Why do we (some of us) refer to millennials as magnificent? Actually, every new generation is magnificent as we place our confidence in them to propel civilization to the next stage. We will count on them as the dominance of our own generation takes the back seat and we rely on those we formerly led for our continuing wellbeing. In some ways, when we say “magnificent”, it is viewing an earlier generation in our own image – as younger, budding versions of ourselves. To want them to grow up to be people like ourselves is natural and gives value to what we represent and have achieved. But, is it realistic, particularly with the millennials? How should we manage them, in the workplace?
One obvious (not so novel) way to manage millennials is to tell them what to do and remind them that you have far more experience than they have (possibly can ever hope to have). This works quite well if your main interest is to keep everything the way it is, the way that has worked so well for you for many years. You can also subtly remind them that new people are expected to “pay their dues” before they are taken seriously. At the same time, you can add a few nice things to promote engagement!
There is a serious problem with such an approach. Millennials, when appropriate, are likely to recognize that their boss is smart, but not a role model and in many cases part of an outdated business style. The boss may have been great in his/her own time, but the way of thinking is outdated. Millennials are part of an evolving world irrevocably affected by internationalism and technical change. It has influenced their beliefs and at the same time limited their expectations for the future. For example:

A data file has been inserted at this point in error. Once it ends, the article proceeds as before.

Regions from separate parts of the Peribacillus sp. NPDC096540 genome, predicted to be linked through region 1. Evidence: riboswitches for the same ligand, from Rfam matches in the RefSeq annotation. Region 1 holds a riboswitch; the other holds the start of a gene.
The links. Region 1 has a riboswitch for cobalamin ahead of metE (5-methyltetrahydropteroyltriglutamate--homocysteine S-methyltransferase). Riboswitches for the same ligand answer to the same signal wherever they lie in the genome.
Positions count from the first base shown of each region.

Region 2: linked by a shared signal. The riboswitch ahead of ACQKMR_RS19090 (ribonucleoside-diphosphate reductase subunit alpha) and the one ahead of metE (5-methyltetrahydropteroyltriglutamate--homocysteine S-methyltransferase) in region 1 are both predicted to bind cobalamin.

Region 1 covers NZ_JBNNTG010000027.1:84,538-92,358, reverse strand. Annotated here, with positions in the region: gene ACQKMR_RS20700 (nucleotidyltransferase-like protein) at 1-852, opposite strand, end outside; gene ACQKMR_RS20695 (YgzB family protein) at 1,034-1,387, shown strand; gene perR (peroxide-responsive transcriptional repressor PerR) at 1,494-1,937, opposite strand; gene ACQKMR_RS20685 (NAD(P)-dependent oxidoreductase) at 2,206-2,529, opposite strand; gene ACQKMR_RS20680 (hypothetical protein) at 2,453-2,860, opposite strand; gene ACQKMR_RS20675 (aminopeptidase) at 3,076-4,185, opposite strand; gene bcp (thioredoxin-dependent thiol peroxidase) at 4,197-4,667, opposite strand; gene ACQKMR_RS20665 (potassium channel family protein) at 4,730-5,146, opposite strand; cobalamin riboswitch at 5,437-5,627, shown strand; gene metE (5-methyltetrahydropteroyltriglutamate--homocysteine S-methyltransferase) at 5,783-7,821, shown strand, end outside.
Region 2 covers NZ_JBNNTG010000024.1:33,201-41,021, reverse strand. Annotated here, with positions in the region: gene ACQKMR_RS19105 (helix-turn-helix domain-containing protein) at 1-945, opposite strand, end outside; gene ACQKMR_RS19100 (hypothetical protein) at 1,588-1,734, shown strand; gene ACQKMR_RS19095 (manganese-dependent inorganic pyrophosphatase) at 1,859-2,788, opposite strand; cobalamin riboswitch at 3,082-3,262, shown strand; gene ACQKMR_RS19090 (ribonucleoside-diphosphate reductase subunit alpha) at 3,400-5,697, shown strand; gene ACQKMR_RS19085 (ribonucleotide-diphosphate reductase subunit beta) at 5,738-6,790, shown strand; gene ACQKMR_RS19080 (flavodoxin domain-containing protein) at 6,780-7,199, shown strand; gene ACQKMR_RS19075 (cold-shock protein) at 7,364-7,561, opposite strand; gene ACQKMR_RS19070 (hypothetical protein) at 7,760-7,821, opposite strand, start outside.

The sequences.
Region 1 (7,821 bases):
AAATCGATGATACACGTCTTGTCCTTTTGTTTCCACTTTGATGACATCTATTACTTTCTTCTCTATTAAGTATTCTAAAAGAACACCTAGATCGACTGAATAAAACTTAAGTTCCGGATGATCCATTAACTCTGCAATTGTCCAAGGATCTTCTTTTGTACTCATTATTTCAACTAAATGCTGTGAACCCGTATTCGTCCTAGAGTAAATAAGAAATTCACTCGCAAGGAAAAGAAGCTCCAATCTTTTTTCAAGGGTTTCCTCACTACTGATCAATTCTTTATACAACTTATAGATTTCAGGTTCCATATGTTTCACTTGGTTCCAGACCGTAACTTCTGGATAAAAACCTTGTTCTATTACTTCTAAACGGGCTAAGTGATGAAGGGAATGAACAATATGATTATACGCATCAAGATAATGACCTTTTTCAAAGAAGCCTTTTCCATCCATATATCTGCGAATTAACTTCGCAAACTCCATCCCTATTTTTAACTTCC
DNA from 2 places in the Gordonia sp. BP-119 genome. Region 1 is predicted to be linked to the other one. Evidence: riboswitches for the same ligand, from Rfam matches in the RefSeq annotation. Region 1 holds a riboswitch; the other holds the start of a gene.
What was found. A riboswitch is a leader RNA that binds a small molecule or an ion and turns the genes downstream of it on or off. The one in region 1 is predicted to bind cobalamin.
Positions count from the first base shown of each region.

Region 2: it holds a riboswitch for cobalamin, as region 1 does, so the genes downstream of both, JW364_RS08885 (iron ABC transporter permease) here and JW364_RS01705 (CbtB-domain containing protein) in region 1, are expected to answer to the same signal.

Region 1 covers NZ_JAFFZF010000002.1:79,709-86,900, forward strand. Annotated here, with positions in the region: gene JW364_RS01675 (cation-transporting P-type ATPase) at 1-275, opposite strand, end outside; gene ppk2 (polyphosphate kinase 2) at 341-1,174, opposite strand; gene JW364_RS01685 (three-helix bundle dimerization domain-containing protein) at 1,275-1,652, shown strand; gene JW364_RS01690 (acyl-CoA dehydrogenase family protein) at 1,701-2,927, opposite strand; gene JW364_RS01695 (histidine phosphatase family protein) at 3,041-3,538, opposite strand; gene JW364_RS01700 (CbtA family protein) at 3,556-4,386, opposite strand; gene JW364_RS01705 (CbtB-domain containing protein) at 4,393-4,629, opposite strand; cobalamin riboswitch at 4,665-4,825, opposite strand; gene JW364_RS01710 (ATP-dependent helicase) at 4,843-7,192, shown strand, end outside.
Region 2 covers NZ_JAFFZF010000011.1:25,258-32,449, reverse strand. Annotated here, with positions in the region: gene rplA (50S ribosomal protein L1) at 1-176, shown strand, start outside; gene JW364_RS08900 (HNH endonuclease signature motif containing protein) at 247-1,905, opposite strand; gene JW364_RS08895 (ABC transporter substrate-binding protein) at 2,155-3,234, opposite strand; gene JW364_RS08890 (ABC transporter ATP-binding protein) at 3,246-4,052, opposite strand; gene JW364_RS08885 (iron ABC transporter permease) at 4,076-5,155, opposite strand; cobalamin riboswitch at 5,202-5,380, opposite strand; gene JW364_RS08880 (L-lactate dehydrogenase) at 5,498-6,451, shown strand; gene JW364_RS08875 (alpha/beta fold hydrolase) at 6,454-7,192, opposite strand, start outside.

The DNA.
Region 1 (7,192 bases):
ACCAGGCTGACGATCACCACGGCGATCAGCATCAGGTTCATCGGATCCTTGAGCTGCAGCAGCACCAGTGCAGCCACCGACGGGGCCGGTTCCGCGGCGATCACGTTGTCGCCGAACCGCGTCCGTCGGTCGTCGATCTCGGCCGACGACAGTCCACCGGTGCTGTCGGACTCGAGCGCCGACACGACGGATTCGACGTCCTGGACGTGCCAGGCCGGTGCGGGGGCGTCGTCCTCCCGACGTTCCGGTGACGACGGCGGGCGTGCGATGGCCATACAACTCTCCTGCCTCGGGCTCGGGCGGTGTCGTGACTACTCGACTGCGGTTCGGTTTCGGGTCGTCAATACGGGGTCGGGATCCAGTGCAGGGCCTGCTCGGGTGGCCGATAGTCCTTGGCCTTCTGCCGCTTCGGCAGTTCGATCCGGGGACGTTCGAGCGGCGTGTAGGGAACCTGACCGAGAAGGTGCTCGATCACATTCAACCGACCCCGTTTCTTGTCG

- Millennials are likely to be thinkers that are more independent and less dependent on parents and bosses as thought leaders. They have access to instant, very current online views on any subject – quite different from outdated encyclopaedias (at best) available to earlier generations
- Millennials can be better business visionaries than many older managers and although the potential technological advances of business are exciting, they can also be demoralizing
- Millennials are likely to recognize that under the present social system there are already less jobs and likely to be even fewer in the future. Some will find steady, permanent work, but most will not
- Diminished confidence in employment can open the minds of many millennials to other ways, to achieve personal fulfillment in life – through family and friends, through recreational activity, to non-material enjoyment. Buying a house may be difficult, but living for today can be fun!
What is the best way to manage millennials if they have so little vested interest in the average (often fleeting) job and so little confidence in the current economic/social system? For the elite millennials, that employers compete to have on board, it is not so complicated. For most millennials who are not particularly engaged, but need to work, if and when work is available, here are some thoughts:
- Develop adult working relationships which combined with effective onboarding and training (online when appropriate) allow the new person to be productive and self-motivated as much as possible
- Establish clear work expectations and a precise feedback process (not traditional performance management) including, if a contract assignment, a final review that could make the person eligible for future work assignments
- If the millennial has specific skills and assists the boss with a specific project, recognize the contribution of the employee including temporary job upgrading if appropriate
- The millennial may, when accepting a job, have pre-existing personal commitments or even have a second job (of necessity). Accommodating by allowing a form of flexible time is likely to offset any slight inconvenience and contribute more through employee commitment.
What do you think? Is special treatment necessary because millennial people are really different? Has the technology that they have been immersed in since childhood changed their perspectives and allegiances? Has lack of confidence in our current economic/social system created a gulf and initiated change that millennials will steer in the coming years? Could it be a better world?
Thank you for your interest. I look forward to any thoughts and comments you may have.